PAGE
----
3 Participating in Ongoing Medical Care
Ongoing medical care to manage dementia and other chronic diseases is essential for persons with dementia. If a loved one currently sees a primary care physician, establishing relationships with a geriatrician can be beneficial
A geriatrician is a specialist in healthcare for persons over age 60 or 65. Other specialists caring for persons with memory loss are neurologists, neuropsychologists, and geriatric pharmacists.
Neurologists are experts in treating diseases of the brain and nervous system. Neuropsychologists examine the relationship between memory loss and behaviors. A geriatric pharmacist can look at medications prescribed and discuss potential adverse interactions.
If you have done homework on memory loss, you may be aware that medications are reported to slow down the rate of memory loss. In addition, there are other medications that help manage behaviors.
For more about managing medications in the elderly, listen to The Caring Generation Podcast Episode 21 How to Manage Medications for Elderly Parents features an interview with Dr. Neha Jain, a geriatric psychiatrist.
Beyond regular medical care, taking medications, eating a healthy diet, regular exercise, and maintaining social activities are positive for the mind and body
4 Preparing Legal Documents
Preparing legal documents, such as appointing an agent under power of attorney—means deciding who will help you or the person with dementia make medical and financial decisions. There will be a point when a memory loss diagnosis prevents loved ones from comprehending, evaluating, and making decisions
Creating these documents is often best done with an Elderlaw, estate planning, or probate attorney. While many individuals download a form from the Internet, most general forms do not consider the particular circumstances of how to deal with dementia.
When you appoint a medical and financial agent, you want to complete a living will that directs your wishes about medical care in the event of an emergency or at the end of life. Then a will or a trust, depending on your financial holdings.
If you want more information about the medical decisions you might make in the future, and the person with dementia is over age 65, investigate the Medicare benefit of Advanced Care Planning. Advanced care planning is a session with your doctor to discuss your health, specific to the diagnosis and decisions you may want to make about your health as time progresses.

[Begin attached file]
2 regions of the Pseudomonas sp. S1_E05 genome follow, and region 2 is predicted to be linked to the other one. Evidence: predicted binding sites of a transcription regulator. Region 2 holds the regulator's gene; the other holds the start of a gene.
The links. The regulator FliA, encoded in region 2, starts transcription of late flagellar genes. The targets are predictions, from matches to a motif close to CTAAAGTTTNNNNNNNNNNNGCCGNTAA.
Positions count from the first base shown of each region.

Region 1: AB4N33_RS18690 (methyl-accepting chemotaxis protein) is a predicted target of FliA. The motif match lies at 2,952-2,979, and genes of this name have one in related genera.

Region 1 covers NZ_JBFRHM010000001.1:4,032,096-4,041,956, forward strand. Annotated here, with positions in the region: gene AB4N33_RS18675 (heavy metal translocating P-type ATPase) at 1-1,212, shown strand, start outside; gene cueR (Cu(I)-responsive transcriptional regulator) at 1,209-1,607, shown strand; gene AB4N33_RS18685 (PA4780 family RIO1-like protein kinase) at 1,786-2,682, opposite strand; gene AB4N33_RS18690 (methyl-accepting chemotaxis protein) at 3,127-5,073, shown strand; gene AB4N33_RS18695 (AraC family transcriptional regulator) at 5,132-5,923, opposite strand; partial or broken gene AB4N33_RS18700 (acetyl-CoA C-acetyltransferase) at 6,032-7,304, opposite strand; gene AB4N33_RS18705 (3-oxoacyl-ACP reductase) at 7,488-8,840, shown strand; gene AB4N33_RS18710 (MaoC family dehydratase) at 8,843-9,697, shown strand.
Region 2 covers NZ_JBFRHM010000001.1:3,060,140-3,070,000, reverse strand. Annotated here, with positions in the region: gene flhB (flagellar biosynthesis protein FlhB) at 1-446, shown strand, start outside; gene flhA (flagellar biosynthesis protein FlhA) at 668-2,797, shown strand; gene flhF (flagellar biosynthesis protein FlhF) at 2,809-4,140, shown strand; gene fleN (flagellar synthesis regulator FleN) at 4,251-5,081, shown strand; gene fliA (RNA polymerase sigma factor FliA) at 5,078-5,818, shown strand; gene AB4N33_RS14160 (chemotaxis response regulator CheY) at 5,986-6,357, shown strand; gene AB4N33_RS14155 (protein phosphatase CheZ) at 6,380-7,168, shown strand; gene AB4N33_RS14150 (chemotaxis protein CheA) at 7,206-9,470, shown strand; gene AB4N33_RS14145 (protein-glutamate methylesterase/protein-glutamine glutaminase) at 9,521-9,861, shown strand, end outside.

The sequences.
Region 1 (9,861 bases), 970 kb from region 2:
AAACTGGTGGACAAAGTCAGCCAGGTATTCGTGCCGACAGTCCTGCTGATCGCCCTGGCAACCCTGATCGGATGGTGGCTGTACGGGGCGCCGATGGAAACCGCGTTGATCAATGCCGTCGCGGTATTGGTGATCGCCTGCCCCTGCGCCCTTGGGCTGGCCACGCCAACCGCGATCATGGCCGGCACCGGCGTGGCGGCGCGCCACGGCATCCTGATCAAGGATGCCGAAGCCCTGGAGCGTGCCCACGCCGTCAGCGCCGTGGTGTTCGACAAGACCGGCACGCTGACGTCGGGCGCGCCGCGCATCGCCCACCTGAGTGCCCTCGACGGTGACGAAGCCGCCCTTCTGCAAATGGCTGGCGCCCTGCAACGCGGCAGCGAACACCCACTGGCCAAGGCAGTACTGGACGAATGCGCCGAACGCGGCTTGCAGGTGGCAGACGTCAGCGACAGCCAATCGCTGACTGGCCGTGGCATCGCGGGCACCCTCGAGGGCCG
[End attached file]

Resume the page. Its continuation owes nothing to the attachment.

This process is beneficial if the doctor involved in this process is knowledgeable about how advancing memory loss combined with other chronic diseases can result in future health complications. Having conversations about the benefits of a feeding tube or having certain types of surgery is essential
5 Creating a Master File of Important Information
The next step for dealing with dementia is to create a file of all your essential information in a single place, like a filing cabinet or a safety deposit box. This means information that someone—a caregiver or an agent under power of attorney will need to access if they have permission to assist
Organizing this information ensures that it is readily available without spending hours searching for documents. There are three categories of information to collect:
- Household and personal
Medical information includes a list of your doctors or providers and their contact information. Then create a list of your prescription medications along with your pharmacy information.
Finally, make copies of the following cards: Medicare, ID or driver’s license, passport, social security, any other health insurance, credit cards, and any others that you use regularly. Having copies can be a lifesaver if a purse or wallet is lost.
Continuing with the medical background, create a list of past surgeries, and allergies to medications or foods. While all of this should typically be available in your online medical records, it’s good to double-check to ensure that this information is correct.
In some cases, if a previous doctor’s office closed and did not participate in online medical records, this information may be lost if you did not request a paper copy before the office closed.